239 scientists from 32 countries have penned an open letter to the World Health Organization, urging them to take into account the possibility of the airborne spread of the novel coronavirus. They outline evidence that the virus can spread indoors through aerosols or smaller particles that linger in the air.
The researchers plan to publish said letter as a paper titled “It Is Time to Address Airborne Transmission of Covid-19″ in the journal Clinical Infectious Diseases. They do so in the hopes of compelling the organization to revise its recommendations on the virus.
(Call to develop equitable systems for health in time of COVID-19)
Currently, the WHO holds its stance that the virus is primarily spread by large respiratory droplets expelled by infected individuals through coughs and sneezes that remain on surfaces. As of its latest update on the virus last June 29, the WHO claimed airborne transmission is only possible after medical procedures that produce aerosols.
Only in those instances does the WHO advocate for proper ventilation and the use of N95 masks. Instead, they continue to promote hand-washing as a primary prevention strategy even as the Centers for Disease Control and Prevention now say surfaces most likely play a minor role in spreading the virus.
The paper cites evidence showing that the coronavirus can be spread by aerosols, whether they are large droplets from a sneeze or much smaller exhaled droplets, and infect others when inhaled. This is especially dangerous in crowded or poorly ventilated indoor settings.
Indeed, airborne transmission of the virus would explain a number of “superspreading” events. So why does the WHO stand in such opposition to the possibility?
Co-author Donald Milton, a professor of environmental health at the University of Maryland, explained that the WHO is probably reluctant to endorse this aspect of the virus as it is incredibly difficult to identify tiny infectious particles.
“It is easy to find virus on surfaces, on hands, in large drops,” he said in an emailed statement. “But, it is very hard to find much less culture virus from the air — it is a major technical challenge and naive investigators routinely fail to find it…”
“Because a person breathes 10,000 to 15,000 liters of air a day and it only takes one infectious dose in that volume of air, sampling 100 or even 1000 liters of air and not finding virus is meaningless.”
So far, scientists have not been able to grow the novel coronavirus from aerosols in the lab which leads to the WHO’s belief that they are not infectious. However, Linsey Marr, an expert in airborne transmission of viruses at Virginia Tech, says that should not rule out aerosols as infectious.
She explains that most samples in these experiments are obtained from hospital rooms whose proper ventilation would dilute viral levels. But in most buildings, Marr says “the air-exchange rate is usually much lower, allowing virus to accumulate in the air and pose a greater risk.”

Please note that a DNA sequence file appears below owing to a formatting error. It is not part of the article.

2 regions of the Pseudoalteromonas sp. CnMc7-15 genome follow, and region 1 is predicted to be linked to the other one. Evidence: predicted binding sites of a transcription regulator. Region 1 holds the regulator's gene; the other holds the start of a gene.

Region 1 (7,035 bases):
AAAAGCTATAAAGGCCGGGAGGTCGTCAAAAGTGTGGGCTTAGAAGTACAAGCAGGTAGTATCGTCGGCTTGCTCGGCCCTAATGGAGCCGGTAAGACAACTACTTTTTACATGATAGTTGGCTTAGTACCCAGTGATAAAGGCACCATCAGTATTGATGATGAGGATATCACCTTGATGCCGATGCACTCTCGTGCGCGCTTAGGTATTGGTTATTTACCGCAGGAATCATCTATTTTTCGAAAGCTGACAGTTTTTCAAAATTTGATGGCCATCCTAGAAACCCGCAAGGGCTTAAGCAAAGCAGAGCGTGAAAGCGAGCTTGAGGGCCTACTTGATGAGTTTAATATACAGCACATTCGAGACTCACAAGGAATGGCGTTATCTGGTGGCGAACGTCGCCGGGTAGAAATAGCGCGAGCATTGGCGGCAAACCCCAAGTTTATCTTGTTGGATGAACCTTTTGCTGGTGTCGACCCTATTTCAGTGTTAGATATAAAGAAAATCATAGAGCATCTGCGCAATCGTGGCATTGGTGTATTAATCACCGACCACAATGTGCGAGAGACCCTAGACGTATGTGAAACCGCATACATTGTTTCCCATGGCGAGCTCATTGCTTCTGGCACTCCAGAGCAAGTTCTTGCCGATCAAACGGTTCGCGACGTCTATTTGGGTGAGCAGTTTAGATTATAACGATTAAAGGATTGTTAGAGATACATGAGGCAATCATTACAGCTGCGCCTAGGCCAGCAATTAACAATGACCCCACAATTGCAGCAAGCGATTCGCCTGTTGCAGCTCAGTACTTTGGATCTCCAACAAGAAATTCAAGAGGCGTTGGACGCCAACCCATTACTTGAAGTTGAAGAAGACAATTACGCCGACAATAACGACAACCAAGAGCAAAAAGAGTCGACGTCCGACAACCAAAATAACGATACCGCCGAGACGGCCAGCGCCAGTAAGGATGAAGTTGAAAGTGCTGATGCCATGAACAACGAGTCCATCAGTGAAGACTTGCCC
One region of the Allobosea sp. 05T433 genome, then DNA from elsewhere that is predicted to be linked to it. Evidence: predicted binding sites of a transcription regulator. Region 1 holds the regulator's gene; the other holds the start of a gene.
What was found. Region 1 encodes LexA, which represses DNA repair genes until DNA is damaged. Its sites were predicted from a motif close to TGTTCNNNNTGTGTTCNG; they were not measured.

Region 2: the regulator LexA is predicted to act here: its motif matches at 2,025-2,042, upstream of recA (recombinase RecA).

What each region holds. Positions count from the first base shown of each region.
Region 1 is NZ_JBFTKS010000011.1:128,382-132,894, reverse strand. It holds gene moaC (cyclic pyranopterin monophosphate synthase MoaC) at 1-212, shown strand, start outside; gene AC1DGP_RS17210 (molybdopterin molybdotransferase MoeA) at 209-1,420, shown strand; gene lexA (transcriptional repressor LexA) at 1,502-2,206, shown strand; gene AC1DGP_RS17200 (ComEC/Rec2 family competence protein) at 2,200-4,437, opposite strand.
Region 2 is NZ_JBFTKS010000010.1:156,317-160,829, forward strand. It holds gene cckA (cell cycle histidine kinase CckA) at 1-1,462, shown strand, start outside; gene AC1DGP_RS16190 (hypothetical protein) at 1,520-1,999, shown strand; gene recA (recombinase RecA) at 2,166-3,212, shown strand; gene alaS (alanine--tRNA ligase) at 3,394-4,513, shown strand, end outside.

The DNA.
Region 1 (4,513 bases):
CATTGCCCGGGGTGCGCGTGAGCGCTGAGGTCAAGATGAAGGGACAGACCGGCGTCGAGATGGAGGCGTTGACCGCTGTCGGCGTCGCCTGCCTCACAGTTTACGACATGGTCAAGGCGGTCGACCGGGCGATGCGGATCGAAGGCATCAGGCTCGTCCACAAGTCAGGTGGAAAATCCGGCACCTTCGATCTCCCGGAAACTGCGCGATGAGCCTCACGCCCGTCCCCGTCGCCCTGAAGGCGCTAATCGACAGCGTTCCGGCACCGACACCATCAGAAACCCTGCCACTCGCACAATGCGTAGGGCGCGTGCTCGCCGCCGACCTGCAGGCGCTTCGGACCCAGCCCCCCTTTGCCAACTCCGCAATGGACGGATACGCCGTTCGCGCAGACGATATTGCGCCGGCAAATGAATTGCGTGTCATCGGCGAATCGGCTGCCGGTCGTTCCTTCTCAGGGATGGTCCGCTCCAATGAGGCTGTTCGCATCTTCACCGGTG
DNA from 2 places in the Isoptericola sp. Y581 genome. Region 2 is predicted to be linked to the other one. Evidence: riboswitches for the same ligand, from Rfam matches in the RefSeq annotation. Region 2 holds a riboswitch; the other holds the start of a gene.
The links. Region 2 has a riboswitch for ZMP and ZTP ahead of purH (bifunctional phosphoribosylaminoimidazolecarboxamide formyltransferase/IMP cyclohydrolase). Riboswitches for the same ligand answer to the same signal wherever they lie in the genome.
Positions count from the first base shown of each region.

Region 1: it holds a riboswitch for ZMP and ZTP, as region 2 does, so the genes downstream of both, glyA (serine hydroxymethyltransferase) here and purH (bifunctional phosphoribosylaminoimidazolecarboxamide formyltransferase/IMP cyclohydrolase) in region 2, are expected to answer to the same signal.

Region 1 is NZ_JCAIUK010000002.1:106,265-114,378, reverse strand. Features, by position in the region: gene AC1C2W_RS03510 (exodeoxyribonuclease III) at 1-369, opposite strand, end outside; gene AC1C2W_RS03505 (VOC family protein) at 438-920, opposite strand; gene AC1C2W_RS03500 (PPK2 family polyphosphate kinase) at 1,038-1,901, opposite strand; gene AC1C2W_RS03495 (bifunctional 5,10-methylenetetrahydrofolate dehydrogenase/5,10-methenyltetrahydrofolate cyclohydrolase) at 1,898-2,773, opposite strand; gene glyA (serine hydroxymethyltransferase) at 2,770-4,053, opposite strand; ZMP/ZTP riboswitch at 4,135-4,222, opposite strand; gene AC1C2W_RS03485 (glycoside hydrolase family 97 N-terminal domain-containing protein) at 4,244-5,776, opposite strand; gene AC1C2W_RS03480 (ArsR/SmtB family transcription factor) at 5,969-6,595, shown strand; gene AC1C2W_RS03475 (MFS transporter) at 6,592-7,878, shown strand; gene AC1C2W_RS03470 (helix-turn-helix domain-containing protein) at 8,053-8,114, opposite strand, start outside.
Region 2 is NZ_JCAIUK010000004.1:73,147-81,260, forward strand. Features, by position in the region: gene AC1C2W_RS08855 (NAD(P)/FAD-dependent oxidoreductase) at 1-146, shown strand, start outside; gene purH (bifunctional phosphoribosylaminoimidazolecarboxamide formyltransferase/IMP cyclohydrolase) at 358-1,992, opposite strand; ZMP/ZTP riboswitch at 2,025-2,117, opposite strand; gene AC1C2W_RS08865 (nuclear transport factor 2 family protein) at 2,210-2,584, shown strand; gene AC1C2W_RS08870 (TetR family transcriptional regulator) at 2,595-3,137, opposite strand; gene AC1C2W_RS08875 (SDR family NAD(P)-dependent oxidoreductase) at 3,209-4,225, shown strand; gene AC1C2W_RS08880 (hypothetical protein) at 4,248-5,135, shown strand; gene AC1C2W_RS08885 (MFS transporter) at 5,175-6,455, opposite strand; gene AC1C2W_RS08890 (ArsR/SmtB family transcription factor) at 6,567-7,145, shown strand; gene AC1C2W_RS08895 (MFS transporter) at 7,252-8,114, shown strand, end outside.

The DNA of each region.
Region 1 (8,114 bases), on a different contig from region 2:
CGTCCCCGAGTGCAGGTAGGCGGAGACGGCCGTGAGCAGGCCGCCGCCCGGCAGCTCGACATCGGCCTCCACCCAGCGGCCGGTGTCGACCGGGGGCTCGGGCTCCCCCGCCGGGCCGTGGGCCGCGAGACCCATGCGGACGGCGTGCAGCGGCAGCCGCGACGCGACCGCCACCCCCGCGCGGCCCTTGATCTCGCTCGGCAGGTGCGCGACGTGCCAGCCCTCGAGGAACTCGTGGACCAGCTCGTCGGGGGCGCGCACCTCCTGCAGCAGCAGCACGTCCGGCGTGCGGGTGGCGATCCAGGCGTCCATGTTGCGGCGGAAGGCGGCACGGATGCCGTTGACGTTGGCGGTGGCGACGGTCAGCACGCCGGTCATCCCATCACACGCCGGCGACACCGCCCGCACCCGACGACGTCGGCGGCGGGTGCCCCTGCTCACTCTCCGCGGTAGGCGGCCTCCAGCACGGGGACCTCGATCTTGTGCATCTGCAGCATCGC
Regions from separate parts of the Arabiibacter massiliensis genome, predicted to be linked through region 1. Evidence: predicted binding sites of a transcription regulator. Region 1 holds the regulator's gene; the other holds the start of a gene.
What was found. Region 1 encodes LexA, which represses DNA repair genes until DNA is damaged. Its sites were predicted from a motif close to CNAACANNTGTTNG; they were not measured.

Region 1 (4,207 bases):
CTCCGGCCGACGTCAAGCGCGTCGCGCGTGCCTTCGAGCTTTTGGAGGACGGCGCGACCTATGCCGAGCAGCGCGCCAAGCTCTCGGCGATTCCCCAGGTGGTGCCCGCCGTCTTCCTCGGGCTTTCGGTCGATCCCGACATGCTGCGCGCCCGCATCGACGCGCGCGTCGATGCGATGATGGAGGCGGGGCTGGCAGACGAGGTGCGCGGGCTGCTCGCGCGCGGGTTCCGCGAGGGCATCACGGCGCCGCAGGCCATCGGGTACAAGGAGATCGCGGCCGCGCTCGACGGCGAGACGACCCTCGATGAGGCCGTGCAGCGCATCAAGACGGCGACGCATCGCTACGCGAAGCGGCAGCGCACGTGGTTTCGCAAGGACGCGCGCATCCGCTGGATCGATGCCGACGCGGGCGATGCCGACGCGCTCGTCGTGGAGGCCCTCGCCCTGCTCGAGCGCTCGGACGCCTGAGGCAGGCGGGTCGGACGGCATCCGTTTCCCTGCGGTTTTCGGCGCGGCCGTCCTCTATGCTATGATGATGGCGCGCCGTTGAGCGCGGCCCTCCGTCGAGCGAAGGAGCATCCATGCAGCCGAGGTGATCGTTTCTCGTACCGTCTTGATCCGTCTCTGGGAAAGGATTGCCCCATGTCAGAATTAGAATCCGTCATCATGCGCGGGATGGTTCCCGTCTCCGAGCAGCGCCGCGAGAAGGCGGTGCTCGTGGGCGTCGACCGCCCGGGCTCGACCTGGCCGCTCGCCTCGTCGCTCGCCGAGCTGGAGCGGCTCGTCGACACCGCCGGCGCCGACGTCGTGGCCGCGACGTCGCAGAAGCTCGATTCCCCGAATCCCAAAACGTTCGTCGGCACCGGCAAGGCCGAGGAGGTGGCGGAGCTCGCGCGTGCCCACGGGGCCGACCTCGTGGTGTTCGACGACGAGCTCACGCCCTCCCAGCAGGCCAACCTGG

Moreover, Marr states that the WHO is relying on an outdated definition of airborne transmission which necessitates an airborne pathogen to be highly infectious and able to travel long distances.
“We have this notion that airborne transmission means droplets hanging in the air capable of infecting you many hours later, drifting down streets, through letterboxes and finding their way into homes everywhere,” said Bill Hanage, an epidemiologist at the Harvard T.H. Chan School of Public Health.
Hanage calls this way of thinking as “profoundly stupid.” While experts agree that the coronavirus does not behave this way, it has been shown to be most infectious when people have prolonged contact at close range, especially indoors — which is exactly what scientists expect from aerosol transmission.
What does this potential discovery mean for people? There should be no cause for alarm, as long as containment practices are properly altered.
“There is no reason for fear. It is not like the virus has changed. We think it has been transmitted this way all along,” said Jose Jimenez, a chemist at the University of Colorado who signed the paper. “Knowing about it helps target the measures to control the pandemic more accurately.”
Said measures would include the wearing of masks indoors, better ventilation systems in buildings, and using ultraviolet lights to kill viral particles.
Even in the face of lacking evidence, experts call for the WHO to practice a “precautionary principle” or “needs and values.” This means that the agency should assume the worst of the virus in order to recommend the best protection possible.
“There is no incontrovertible proof that SARS-CoV-2 travels or is transmitted significantly by aerosols, but there is absolutely no evidence that it’s not,” said Dr. Trish Greenhalgh, a primary care doctor at the University of Oxford in Britain.
“So at the moment we have to make a decision in the face of uncertainty, and my goodness, it’s going to be a disastrous decision if we get it wrong,” she said. “So why not just mask up for a few weeks, just in case?”
What do you think about this?
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